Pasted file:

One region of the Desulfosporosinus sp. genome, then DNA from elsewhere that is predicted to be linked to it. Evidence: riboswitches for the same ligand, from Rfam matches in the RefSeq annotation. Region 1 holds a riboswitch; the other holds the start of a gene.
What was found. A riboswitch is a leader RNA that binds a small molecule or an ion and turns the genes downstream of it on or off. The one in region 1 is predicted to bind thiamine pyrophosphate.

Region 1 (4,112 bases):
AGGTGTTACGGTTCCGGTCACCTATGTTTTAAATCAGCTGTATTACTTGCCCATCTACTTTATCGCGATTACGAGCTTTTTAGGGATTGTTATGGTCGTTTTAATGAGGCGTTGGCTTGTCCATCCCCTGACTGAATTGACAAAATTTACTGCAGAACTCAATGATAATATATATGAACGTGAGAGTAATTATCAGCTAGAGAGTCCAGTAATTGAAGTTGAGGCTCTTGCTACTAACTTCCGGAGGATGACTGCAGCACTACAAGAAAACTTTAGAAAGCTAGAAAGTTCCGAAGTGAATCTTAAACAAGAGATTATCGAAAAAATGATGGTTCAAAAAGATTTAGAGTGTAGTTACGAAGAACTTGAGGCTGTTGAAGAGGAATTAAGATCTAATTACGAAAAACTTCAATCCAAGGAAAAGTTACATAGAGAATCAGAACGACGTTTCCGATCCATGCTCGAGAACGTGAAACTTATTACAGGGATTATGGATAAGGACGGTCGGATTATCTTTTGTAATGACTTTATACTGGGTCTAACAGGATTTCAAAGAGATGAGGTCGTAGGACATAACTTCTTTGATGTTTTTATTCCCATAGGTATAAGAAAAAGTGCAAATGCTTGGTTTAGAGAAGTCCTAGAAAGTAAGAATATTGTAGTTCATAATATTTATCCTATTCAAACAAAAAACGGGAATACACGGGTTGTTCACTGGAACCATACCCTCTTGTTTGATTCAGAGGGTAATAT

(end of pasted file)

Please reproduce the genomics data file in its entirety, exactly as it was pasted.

One region of the Desulfosporosinus sp. genome, then DNA from elsewhere that is predicted to be linked to it. Evidence: riboswitches for the same ligand, from Rfam matches in the RefSeq annotation. Region 1 holds a riboswitch; the other holds the start of a gene.
What was found. A riboswitch is a leader RNA that binds a small molecule or an ion and turns the genes downstream of it on or off. The one in region 1 is predicted to bind thiamine pyrophosphate.

Region 1 (4,112 bases):
AGGTGTTACGGTTCCGGTCACCTATGTTTTAAATCAGCTGTATTACTTGCCCATCTACTTTATCGCGATTACGAGCTTTTTAGGGATTGTTATGGTCGTTTTAATGAGGCGTTGGCTTGTCCATCCCCTGACTGAATTGACAAAATTTACTGCAGAACTCAATGATAATATATATGAACGTGAGAGTAATTATCAGCTAGAGAGTCCAGTAATTGAAGTTGAGGCTCTTGCTACTAACTTCCGGAGGATGACTGCAGCACTACAAGAAAACTTTAGAAAGCTAGAAAGTTCCGAAGTGAATCTTAAACAAGAGATTATCGAAAAAATGATGGTTCAAAAAGATTTAGAGTGTAGTTACGAAGAACTTGAGGCTGTTGAAGAGGAATTAAGATCTAATTACGAAAAACTTCAATCCAAGGAAAAGTTACATAGAGAATCAGAACGACGTTTCCGATCCATGCTCGAGAACGTGAAACTTATTACAGGGATTATGGATAAGGACGGTCGGATTATCTTTTGTAATGACTTTATACTGGGTCTAACAGGATTTCAAAGAGATGAGGTCGTAGGACATAACTTCTTTGATGTTTTTATTCCCATAGGTATAAGAAAAAGTGCAAATGCTTGGTTTAGAGAAGTCCTAGAAAGTAAGAATATTGTAGTTCATAATATTTATCCTATTCAAACAAAAAACGGGAATACACGGGTTGTTCACTGGAACCATACCCTCTTGTTTGATTCAGAGGGTAATAT